Violence Seen as Sign of Shiite Militia Strength

Over the past two days, police in Baghdad have found the bodies of more than 70 men — some shot, some strangled, most with their hands bound — raising fears that Shiite militias are running death squads to avenge Sunday's bombing in the capital's main Shiite district. The wave of reprisal killings is seen as the latest show of strength by Shiite militias.

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This is MORNING EDITION from NPR News. I'm Renee Montagne. We start this part of the program with news from Iraq. For the first time in his trial for crimes against humanity, Suddam Hussein took the stand today. The former Iraqi leader praised the insurgency and suggested that the bombing of the Golden Dome Mosque last month was the work of others, not Iraqis. The destruction of that Shiite shrine set off a wave of sectarian violence and talk of civil war. This past Sunday, dozens of Shiites were killed and many more wounded in the Baghdad slum of Sadr City. Since then, police in Baghdad have uncovered more than 100 bodies, many of them Sunni Arabs, the apparent victims of reprisal killings by Shiite militiamen. NPR's Jamie Tarabay reports on militias from Baghdad.

JAMIE TARABAY, reporting:

His name, ironically, is Saddam Hussein, but any resemblance to the former leader ends there. This Saddam is a member of the Mahdi Army, a militia loyal to Moqtada al-Sadr. Saddam says he joined the Mahdi Army four years ago, and his loyalty is clear.

Mr. SADDAM HUSSEIN (Soldier, Mahdi Army): (Through translator) I joined this army because of my love for the Sayyed Moqtada, may God keep him for us. He is the face of courage in Iraq. We're trained, have our weapons and are organized. We are in the thousands. We are tens of thousands.

TARABAY: Sadr's militia launched two separate uprisings against U.S. troops in 2004. And while both were put down by American forces, Sadr himself escaped retribution and he has since joined the political mainstream. In last December's election, Sadr placed followers in several different parties, and he now commands a block of more than 30 legislators. His power in parliament now echoes his power in the streets of Sadr City and elsewhere.

(Soundbite of chanting)

TARABAY: When the Shiite holy mosque in Samarra was attacked last month, the Mahdi Army came out in force. Men in the militia's black uniform were seen opening fire on Sunni mosques in Baghdad and nearby provinces. Sunnis blame them for the death of dozens of Sunni clerics and others.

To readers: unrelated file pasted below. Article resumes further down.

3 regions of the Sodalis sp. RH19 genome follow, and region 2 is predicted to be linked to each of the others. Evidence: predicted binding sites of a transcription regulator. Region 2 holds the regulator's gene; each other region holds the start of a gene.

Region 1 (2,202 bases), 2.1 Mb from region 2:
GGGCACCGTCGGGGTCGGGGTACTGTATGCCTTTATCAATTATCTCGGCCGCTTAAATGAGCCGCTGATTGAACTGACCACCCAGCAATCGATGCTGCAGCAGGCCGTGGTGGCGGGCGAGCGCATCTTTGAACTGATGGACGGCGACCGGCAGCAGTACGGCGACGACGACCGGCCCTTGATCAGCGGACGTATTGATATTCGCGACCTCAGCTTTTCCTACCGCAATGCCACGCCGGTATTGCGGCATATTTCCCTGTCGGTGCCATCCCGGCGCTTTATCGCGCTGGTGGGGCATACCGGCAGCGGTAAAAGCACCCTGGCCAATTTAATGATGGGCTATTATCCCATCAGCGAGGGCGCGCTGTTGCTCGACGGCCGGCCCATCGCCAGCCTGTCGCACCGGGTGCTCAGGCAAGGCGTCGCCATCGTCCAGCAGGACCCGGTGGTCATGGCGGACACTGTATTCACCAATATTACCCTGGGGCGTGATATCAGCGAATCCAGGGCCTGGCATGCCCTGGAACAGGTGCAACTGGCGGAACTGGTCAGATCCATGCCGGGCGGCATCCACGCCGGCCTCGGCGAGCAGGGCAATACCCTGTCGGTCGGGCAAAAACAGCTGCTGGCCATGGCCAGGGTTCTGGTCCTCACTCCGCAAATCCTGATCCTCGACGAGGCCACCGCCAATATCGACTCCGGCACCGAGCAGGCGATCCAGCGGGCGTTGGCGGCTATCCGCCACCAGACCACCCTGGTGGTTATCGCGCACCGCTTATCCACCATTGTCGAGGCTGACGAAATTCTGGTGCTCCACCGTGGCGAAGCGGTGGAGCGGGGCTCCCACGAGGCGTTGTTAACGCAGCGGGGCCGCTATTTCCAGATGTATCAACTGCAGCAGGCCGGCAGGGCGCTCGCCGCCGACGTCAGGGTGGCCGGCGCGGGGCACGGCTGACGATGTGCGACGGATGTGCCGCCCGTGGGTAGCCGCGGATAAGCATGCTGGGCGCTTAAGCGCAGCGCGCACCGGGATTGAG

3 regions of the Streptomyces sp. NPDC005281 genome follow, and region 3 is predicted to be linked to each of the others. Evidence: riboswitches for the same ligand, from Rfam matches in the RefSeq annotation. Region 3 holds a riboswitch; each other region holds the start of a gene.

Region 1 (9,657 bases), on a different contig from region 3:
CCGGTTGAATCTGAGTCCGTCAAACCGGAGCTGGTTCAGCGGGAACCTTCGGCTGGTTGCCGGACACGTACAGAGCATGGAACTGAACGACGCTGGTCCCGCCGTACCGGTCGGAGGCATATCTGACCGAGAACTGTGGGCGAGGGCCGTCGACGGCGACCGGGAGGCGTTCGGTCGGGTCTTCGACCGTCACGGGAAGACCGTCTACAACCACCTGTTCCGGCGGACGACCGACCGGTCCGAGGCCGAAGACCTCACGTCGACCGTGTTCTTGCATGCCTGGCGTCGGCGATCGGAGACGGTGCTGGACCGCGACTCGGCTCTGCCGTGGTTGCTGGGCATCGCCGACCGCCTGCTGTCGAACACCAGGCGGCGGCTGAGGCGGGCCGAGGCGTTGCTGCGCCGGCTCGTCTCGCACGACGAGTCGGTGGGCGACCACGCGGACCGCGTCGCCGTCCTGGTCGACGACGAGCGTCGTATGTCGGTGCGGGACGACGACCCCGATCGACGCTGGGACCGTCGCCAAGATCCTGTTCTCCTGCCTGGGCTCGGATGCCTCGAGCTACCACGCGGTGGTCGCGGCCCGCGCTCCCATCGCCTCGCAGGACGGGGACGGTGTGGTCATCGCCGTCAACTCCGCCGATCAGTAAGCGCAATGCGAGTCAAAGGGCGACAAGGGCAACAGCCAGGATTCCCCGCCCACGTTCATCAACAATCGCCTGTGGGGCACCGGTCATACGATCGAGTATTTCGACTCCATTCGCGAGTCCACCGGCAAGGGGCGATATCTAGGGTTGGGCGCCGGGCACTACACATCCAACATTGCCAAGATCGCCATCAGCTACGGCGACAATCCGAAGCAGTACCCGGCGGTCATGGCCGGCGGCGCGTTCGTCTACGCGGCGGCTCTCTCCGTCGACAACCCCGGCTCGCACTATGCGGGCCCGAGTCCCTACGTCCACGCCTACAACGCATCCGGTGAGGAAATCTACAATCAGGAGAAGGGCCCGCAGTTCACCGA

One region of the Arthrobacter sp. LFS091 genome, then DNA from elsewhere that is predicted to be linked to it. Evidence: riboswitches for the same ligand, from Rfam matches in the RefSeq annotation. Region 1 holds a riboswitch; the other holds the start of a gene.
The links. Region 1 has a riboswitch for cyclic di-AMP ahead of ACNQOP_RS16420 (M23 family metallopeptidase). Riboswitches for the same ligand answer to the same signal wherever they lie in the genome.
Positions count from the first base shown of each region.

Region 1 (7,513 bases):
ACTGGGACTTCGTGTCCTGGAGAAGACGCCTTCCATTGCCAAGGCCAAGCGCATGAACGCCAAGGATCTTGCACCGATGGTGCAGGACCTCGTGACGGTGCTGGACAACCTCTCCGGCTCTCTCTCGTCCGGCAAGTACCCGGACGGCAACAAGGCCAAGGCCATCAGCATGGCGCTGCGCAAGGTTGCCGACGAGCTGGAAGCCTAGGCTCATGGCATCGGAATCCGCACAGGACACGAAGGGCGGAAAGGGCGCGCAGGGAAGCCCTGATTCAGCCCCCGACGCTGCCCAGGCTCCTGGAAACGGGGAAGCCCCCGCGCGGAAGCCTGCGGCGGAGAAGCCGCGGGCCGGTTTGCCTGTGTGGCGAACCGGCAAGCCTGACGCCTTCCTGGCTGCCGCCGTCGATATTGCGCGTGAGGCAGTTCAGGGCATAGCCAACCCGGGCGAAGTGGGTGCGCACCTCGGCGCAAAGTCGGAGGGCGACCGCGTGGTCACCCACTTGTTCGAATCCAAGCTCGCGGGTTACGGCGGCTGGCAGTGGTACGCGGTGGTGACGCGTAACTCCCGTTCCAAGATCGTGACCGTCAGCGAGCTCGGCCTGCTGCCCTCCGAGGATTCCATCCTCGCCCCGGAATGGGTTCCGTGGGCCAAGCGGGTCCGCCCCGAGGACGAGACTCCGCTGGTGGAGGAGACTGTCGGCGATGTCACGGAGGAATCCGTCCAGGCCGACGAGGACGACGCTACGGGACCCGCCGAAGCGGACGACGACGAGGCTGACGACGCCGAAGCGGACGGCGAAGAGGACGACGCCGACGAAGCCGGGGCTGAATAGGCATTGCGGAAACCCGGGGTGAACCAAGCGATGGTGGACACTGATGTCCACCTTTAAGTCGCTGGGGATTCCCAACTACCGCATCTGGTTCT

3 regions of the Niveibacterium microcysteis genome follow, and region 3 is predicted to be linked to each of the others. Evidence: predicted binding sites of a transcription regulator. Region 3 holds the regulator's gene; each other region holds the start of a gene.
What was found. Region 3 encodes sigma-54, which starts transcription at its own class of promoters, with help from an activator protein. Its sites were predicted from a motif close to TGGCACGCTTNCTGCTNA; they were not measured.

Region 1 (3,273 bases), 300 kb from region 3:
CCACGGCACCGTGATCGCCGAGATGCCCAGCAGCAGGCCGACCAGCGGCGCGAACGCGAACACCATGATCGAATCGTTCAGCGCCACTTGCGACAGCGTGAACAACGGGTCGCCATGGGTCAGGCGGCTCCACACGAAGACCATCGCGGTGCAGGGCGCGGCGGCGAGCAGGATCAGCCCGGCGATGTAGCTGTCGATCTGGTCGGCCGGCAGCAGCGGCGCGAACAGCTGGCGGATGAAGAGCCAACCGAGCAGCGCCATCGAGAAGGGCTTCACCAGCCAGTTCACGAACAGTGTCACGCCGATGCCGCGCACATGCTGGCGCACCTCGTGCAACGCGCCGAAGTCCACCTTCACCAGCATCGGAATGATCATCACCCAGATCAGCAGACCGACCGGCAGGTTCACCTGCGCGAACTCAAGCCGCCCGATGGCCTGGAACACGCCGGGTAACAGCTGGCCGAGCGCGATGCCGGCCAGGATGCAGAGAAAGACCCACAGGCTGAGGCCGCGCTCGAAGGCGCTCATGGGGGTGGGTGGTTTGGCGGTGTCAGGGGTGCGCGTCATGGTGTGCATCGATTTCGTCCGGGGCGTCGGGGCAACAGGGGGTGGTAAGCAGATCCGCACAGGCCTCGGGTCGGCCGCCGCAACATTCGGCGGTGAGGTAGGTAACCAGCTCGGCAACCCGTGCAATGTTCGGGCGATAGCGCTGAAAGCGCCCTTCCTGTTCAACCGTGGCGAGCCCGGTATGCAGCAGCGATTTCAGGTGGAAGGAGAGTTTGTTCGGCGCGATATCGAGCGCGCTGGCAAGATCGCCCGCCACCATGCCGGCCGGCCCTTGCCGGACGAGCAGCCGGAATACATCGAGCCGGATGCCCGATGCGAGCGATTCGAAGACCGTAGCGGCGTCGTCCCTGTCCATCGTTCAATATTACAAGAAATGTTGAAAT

(Soundbite of chanting)

TARABAY: Now, as chants honoring Shiite martyrs echo through the streets of Sader City, the Mahdi Army is again the face of revenge, stringing up the bodies of four people accused of involvement in last Sunday's bombing. In the hours that followed, scores of corpses have been found in the streets of Baghdad. The city's morgue reported receiving 74 bodies in 24 hours, most of them Sunnis. Blaming Sadr and his supporters, Sunni leaders are mulling creation of their own militia. But Sadr's men are not the only Shiite militia in Iraq. There's also the Badr Brigade, the military armor of SCIRI, the largest Shiite religious party in the country. Abdul Karim Al-Makim(ph) is Badr's public relations director, and in a suit and tie, he dresses the part. He insists Badr is now a political organization.

Mr. ABDUL KARIM AL-MAKIM (Public Relations Director, Badr Brigade): (Through translator) As you can see now, we have no weapons. We do not carry out operations, and we don't attack any other sect or party. We use democratic ways to make our demands.

TARABAY: Makim acknowledges that members of the Badr Militia have joined the ranks of Iraq's security forces, but he claims the number is low. He dismisses accusations that Shiite commander units, under the Interior Ministry's control, operate as death squads, randomly killing Sunnis.

Mr. AL-MAKIM: (Through translator) What's been said about human rights violations is incorrect and exaggerated.

TARABAY: In addition to the Mahdi Army and the Badr Militia, there are two large Kurdish militias operating mostly in northern Iraq. And some government ministers and political leaders employ their own personal militias as protection units. Iraqis, like 20-year-old Mustafa Basim(ph), blame the government for allowing the militias to take control.

Mr. MUSTAFA BASIM (Iraqi citizen): (Through translator) They are the Mahdi Army, the Badr Organization. They kill people and oppress the Iraqis, like in the secret jails. They kidnap people from their houses and take them to jail.

TARABAY: Speaking to reporters recently, General George Casey, the top U.S. military commander in Iraq, says there's no silver bullet for solving the militia problem.

General GEORGE CASEY (U.S. Military Commander, Iraq): It will take a holistic effort to get at the militia issue. There're several aspects to it, and I do not believe that we will, ultimately, succeed until the Iraqi security forces, the police and the military, are the only ones in Iraq with guns. Now that's a longer term solution.

TARABAY: In the meantime, well-armed militia continue to rule many of Iraq's streets. Jamie Tarabay, NPR News, Baghdad.

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